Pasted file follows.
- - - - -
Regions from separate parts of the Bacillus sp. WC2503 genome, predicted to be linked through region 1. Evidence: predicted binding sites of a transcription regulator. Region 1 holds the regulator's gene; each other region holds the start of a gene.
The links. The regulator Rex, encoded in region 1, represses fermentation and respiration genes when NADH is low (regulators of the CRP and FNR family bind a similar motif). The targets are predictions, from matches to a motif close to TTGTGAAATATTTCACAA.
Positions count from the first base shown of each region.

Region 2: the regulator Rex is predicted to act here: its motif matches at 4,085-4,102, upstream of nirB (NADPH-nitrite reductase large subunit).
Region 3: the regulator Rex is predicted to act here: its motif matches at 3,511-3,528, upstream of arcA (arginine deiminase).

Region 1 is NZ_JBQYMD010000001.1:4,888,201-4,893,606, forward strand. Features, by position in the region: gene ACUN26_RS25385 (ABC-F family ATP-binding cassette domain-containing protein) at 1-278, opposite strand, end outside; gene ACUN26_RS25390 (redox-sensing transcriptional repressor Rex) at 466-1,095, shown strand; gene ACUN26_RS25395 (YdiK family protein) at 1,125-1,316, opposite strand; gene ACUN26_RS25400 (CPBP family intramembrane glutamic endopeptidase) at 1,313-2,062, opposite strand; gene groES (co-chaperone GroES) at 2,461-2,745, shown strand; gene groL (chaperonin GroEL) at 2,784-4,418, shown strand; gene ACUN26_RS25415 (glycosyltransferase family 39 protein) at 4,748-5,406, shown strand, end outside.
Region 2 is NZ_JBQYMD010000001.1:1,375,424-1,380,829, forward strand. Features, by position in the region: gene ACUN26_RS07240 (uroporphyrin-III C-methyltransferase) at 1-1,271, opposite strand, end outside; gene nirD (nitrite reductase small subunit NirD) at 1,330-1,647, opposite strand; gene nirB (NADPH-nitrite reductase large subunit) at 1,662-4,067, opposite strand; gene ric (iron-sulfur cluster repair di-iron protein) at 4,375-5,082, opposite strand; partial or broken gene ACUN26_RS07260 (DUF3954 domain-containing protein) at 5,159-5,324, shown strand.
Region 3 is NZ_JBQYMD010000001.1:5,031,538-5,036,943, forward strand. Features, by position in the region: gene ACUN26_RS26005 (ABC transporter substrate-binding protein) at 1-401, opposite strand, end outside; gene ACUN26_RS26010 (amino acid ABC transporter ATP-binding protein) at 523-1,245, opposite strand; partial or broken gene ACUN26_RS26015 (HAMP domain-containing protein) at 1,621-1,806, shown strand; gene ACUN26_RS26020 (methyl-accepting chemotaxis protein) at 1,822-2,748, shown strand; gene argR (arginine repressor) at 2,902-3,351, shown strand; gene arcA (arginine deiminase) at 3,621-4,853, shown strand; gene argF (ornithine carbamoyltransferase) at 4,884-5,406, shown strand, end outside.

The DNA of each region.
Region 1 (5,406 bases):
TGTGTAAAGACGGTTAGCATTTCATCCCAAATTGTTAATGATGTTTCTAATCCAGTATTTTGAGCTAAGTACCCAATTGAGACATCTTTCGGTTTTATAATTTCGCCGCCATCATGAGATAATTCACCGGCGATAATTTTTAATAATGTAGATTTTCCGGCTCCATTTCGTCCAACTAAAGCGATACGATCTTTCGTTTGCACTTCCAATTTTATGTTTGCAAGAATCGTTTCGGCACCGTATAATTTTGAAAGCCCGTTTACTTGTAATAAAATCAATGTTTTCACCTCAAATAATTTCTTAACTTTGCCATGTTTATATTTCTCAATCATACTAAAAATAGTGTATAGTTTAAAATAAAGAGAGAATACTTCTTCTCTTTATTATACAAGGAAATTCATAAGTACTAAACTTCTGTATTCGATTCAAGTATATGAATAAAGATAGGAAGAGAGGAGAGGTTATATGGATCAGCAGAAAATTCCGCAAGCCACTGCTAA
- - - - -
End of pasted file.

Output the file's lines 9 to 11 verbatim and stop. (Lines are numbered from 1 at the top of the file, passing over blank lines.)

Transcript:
The DNA of each region.
Region 1 (5,406 bases):
TGTGTAAAGACGGTTAGCATTTCATCCCAAATTGTTAATGATGTTTCTAATCCAGTATTTTGAGCTAAGTACCCAATTGAGACATCTTTCGGTTTTATAATTTCGCCGCCATCATGAGATAATTCACCGGCGATAATTTTTAATAATGTAGATTTTCCGGCTCCATTTCGTCCAACTAAAGCGATACGATCTTTCGTTTGCACTTCCAATTTTATGTTTGCAAGAATCGTTTCGGCACCGTATAATTTTGAAAGCCCGTTTACTTGTAATAAAATCAATGTTTTCACCTCAAATAATTTCTTAACTTTGCCATGTTTATATTTCTCAATCATACTAAAAATAGTGTATAGTTTAAAATAAAGAGAGAATACTTCTTCTCTTTATTATACAAGGAAATTCATAAGTACTAAACTTCTGTATTCGATTCAAGTATATGAATAAAGATAGGAAGAGAGGAGAGGTTATATGGATCAGCAGAAAATTCCGCAAGCCACTGCTAA